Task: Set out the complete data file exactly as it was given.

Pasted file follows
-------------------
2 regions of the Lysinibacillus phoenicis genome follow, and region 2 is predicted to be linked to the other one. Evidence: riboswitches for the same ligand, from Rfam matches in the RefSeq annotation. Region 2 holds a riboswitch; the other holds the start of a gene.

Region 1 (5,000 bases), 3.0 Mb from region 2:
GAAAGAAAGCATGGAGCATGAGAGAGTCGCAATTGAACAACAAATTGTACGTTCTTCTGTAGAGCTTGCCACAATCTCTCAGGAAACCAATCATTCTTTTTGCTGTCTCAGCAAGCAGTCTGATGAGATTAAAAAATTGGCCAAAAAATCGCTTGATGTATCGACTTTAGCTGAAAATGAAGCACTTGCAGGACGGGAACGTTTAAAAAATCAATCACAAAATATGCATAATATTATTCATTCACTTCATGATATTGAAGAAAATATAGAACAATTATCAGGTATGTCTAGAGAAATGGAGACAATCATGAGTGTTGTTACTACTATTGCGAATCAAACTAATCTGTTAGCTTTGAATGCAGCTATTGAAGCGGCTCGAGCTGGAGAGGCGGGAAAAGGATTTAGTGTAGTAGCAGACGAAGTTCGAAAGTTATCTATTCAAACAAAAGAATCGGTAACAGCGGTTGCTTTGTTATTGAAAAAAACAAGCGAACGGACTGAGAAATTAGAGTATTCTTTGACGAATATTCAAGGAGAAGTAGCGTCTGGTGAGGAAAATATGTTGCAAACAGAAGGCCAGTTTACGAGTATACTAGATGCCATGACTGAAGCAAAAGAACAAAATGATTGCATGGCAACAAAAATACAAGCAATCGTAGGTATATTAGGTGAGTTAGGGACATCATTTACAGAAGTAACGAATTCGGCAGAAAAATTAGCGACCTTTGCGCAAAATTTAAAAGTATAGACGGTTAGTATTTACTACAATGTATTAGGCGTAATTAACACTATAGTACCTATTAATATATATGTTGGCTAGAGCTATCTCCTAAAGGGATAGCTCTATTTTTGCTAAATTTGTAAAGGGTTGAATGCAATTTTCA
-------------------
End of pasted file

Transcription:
2 regions of the Lysinibacillus phoenicis genome follow, and region 2 is predicted to be linked to the other one. Evidence: riboswitches for the same ligand, from Rfam matches in the RefSeq annotation. Region 2 holds a riboswitch; the other holds the start of a gene.

Region 1 (5,000 bases), 3.0 Mb from region 2:
GAAAGAAAGCATGGAGCATGAGAGAGTCGCAATTGAACAACAAATTGTACGTTCTTCTGTAGAGCTTGCCACAATCTCTCAGGAAACCAATCATTCTTTTTGCTGTCTCAGCAAGCAGTCTGATGAGATTAAAAAATTGGCCAAAAAATCGCTTGATGTATCGACTTTAGCTGAAAATGAAGCACTTGCAGGACGGGAACGTTTAAAAAATCAATCACAAAATATGCATAATATTATTCATTCACTTCATGATATTGAAGAAAATATAGAACAATTATCAGGTATGTCTAGAGAAATGGAGACAATCATGAGTGTTGTTACTACTATTGCGAATCAAACTAATCTGTTAGCTTTGAATGCAGCTATTGAAGCGGCTCGAGCTGGAGAGGCGGGAAAAGGATTTAGTGTAGTAGCAGACGAAGTTCGAAAGTTATCTATTCAAACAAAAGAATCGGTAACAGCGGTTGCTTTGTTATTGAAAAAAACAAGCGAACGGACTGAGAAATTAGAGTATTCTTTGACGAATATTCAAGGAGAAGTAGCGTCTGGTGAGGAAAATATGTTGCAAACAGAAGGCCAGTTTACGAGTATACTAGATGCCATGACTGAAGCAAAAGAACAAAATGATTGCATGGCAACAAAAATACAAGCAATCGTAGGTATATTAGGTGAGTTAGGGACATCATTTACAGAAGTAACGAATTCGGCAGAAAAATTAGCGACCTTTGCGCAAAATTTAAAAGTATAGACGGTTAGTATTTACTACAATGTATTAGGCGTAATTAACACTATAGTACCTATTAATATATATGTTGGCTAGAGCTATCTCCTAAAGGGATAGCTCTATTTTTGCTAAATTTGTAAAGGGTTGAATGCAATTTTCA